Any new tool that starts on the desktop is appealing only to salespeople who don't sell. The ones who do sell are on the road with their eyes glued to their Blackberries when they are not looking their prospects in the eyes.
To my knowledge, nobody has gotten this right yet.
To Get Paid, You Need a Document
Email, phone, contacts, calendars, task lists, and all the rest of it are all very well and good, but to get paid, somebody needs to sign a document, and that is usually preceded by all kinds of other documents. So, you need built-in document management as well.
Given a life of a salesperson on the road, these documents need to be online and easily accessible from a mobile device. We may not want to read and write large documents while on the road, but we certainly want to be able to send them and maybe do some light editing and reviewing.
Basecamp Is for Projects, Not Sales
I love Basecamp. We use it all the time at ReadWriteWeb. It has totally changed collaborative project management for remote teams. But it is a project-oriented tool, built by developers for developers and other "creators." It is not a sales tool. Salespeople hang out on Basecamp to work with the folks who build what they sell. But it is not an ideal tool for selling.
LinkedIn Is the First Fundamentally New Tool to Emerge in Decades
We have written many times about LinkedIn and why it is the first fundamentally new tool to emerge for salespeople since... well, since digitized rolodexes such as Act!. LinkedIn automates what all good salespeople have done forever: keep tabs on their network to find people who can help them on a particular deal. Without automation, we would be able to effectively tap only about 10% of our network. LinkedIn shows us the other 90%.
(Yes, yes, it's not as much fun as Facebook. But personally, I want to get the job done, get off my damn computer, and do something really fun, like play with my kids, go skiing, or have dinner with family and friends. I want to get the job done, not have fun online.)
LinkedIn may be missing the big picture, or maybe it is just executing carefully to get there. It already has a contact graph. With some good email-based task management, it could replace Outlook as the place where business people "live."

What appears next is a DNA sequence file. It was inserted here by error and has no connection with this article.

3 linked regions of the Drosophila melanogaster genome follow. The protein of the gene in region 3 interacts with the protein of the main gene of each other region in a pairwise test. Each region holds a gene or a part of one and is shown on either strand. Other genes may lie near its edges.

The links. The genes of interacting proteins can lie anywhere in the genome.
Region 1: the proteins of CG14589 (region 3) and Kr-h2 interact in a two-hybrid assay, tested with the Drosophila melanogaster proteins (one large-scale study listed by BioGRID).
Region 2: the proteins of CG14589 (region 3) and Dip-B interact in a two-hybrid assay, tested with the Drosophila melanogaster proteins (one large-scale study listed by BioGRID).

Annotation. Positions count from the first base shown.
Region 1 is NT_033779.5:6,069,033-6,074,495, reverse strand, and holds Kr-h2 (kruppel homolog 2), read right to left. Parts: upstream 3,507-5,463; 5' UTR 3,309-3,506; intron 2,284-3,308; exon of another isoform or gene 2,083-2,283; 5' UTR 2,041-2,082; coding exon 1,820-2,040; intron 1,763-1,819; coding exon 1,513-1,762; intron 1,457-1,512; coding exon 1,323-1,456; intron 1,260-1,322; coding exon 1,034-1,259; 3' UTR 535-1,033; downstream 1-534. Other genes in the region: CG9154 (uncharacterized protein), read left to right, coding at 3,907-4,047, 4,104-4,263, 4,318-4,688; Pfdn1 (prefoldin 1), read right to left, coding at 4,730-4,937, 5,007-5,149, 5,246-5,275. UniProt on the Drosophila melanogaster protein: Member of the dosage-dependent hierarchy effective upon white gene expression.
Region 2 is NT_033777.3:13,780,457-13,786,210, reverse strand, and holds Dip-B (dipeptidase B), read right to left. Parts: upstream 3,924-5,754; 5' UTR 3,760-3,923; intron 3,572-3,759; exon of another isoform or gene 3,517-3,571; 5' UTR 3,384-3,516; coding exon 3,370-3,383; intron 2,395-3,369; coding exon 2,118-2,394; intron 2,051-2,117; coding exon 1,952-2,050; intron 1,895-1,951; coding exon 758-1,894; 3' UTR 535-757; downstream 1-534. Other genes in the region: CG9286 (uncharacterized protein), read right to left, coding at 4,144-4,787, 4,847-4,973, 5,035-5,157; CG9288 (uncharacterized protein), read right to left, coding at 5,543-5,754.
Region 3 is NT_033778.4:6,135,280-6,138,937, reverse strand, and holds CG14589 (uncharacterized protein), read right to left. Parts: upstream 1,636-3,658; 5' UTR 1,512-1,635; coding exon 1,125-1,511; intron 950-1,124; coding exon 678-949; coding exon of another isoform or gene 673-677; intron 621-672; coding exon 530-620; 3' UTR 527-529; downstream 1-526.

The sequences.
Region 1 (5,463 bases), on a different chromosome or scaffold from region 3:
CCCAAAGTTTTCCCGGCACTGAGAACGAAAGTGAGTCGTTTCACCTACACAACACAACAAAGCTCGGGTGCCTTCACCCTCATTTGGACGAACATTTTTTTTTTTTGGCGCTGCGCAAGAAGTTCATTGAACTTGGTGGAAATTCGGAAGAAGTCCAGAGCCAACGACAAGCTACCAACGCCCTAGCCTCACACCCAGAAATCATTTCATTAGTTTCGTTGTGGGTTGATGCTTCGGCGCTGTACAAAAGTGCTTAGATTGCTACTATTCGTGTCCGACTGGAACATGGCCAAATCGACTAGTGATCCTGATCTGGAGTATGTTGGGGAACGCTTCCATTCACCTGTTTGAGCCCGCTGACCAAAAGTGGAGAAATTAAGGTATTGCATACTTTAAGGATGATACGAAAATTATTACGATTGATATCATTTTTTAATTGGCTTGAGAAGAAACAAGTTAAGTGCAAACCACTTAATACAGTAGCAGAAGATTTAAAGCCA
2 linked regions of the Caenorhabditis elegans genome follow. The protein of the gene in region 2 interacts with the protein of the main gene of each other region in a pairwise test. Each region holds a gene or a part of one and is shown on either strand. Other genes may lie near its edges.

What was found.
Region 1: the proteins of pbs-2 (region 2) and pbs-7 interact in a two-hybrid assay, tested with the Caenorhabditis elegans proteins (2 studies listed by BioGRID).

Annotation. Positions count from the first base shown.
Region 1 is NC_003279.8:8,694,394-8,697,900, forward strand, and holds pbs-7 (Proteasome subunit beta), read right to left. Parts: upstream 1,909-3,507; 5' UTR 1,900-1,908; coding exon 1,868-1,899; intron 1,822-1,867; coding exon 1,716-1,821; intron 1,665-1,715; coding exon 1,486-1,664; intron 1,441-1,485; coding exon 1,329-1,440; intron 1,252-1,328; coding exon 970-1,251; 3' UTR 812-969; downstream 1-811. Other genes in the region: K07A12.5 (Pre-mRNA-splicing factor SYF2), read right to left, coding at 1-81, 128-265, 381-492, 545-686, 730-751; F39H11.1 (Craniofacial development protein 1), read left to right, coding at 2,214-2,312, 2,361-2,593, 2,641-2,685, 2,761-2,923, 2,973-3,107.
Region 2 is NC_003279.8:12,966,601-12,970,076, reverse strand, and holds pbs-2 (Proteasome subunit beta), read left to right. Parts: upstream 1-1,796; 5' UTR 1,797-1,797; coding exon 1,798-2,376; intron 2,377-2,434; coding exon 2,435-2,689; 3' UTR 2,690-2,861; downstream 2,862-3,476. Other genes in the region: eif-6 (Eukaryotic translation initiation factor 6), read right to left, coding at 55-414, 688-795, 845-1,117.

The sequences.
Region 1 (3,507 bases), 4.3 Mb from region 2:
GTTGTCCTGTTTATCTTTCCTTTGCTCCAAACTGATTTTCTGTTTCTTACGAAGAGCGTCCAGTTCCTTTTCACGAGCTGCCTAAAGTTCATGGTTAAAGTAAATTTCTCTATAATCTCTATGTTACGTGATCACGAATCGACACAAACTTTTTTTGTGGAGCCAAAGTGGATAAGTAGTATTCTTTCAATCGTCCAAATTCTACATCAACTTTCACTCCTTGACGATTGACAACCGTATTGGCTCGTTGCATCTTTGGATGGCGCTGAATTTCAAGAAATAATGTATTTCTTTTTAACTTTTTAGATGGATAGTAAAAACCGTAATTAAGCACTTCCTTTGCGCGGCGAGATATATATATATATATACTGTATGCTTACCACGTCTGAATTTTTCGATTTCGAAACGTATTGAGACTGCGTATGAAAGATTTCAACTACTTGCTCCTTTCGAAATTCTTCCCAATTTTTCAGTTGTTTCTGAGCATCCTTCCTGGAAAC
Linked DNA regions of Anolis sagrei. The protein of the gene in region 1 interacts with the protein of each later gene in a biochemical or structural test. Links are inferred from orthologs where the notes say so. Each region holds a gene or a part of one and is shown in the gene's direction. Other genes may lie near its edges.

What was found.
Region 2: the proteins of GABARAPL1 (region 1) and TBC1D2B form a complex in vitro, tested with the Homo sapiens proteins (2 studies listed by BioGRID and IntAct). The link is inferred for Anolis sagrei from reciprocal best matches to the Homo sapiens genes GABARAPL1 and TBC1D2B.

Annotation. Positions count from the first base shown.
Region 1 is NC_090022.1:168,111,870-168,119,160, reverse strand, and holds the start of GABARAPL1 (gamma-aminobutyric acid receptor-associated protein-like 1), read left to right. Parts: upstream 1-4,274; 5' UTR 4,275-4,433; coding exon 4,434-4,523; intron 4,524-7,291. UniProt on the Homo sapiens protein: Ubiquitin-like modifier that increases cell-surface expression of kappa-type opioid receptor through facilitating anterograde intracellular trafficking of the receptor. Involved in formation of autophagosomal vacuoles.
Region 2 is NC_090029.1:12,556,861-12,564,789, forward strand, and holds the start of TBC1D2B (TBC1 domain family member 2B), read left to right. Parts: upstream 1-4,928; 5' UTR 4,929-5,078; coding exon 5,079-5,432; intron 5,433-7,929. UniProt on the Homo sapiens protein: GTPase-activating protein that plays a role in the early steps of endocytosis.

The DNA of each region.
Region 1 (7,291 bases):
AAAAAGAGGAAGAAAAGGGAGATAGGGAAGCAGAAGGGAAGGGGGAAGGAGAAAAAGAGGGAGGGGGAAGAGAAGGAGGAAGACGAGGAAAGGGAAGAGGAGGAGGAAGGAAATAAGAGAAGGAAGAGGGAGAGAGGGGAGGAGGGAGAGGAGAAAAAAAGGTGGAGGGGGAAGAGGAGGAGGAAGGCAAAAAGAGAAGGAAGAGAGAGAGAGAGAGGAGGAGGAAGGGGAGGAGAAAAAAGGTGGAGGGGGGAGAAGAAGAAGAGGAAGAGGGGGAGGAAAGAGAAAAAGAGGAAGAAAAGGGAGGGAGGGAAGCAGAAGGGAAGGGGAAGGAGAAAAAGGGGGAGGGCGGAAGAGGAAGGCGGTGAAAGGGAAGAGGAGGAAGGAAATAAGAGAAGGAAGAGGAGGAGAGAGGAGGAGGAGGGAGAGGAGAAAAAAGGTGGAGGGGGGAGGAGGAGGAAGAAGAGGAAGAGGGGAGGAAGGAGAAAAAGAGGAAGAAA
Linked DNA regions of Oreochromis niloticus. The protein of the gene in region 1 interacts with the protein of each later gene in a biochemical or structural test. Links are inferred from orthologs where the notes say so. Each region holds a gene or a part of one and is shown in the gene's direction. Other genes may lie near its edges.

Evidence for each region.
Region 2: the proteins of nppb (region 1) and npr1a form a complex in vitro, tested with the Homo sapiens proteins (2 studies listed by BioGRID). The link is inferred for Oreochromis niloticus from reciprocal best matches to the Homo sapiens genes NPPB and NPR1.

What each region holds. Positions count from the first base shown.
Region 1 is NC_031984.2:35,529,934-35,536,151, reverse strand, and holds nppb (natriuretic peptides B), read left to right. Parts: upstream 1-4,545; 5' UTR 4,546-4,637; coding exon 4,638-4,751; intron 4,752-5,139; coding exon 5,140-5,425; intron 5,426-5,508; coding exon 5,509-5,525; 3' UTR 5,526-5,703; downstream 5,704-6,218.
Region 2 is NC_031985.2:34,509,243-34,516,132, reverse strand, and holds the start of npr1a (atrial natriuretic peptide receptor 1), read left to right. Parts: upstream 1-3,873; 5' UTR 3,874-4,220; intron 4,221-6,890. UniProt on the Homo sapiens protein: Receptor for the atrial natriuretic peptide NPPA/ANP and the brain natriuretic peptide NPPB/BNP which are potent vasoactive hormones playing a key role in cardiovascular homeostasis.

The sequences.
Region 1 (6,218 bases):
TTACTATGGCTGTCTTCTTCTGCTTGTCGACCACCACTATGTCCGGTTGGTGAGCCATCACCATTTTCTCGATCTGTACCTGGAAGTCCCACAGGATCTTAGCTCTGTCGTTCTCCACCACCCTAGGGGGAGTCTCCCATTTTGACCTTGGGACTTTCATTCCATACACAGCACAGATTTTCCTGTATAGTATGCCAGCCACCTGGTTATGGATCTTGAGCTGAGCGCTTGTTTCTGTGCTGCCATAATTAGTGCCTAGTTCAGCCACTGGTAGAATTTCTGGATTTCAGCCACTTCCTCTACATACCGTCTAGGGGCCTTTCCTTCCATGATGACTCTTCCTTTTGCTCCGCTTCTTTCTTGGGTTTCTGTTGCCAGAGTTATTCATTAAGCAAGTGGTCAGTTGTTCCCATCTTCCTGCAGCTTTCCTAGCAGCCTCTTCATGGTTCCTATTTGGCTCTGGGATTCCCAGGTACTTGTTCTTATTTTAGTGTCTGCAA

Becoming another destination website would be just plain annoying to those of us who have entrusted LinkedIn to manage our contact graphs. We want that contact graph to be accessible with the applications that make us productive. Those apps could come from LinkedIn or anybody else. But if we have to work too hard to access the contact graph, we will take the time to re-create it from somewhere else (like from our email, which wouldn't be that hard).
Zentact Is Intriguing, but Bleeding Edge
Zentact looks like it may have a key role to play in the earliest phase of relationship management: when we make serendipitous connections online. But the app looks like it may be a "biz dev" tool for people who do biz dev very occasionally, or a feature extension for a primary tool that biz dev people "live in."
Lots of Web 2.0 services did great with minimalism. Twitter is the most obvious example. Basecamp is great because it doesn't try to do too much. Google's apps are loosely coupled, with no attempt at lock-in.
But this comes at a price. We have to be able to move between systems. We have to sync and transfer. All of that takes time, and time is the one commodity we cannot create more of.
So, they need to be integrated. But also simple. And mobile-native. I should be able to access my contact graph seamlessly. Have I seen this perfect tool yet? No. But like great art, I will know it when I see it.
Have you seen anything like this?
(Photo by TOKY Branding and Design.)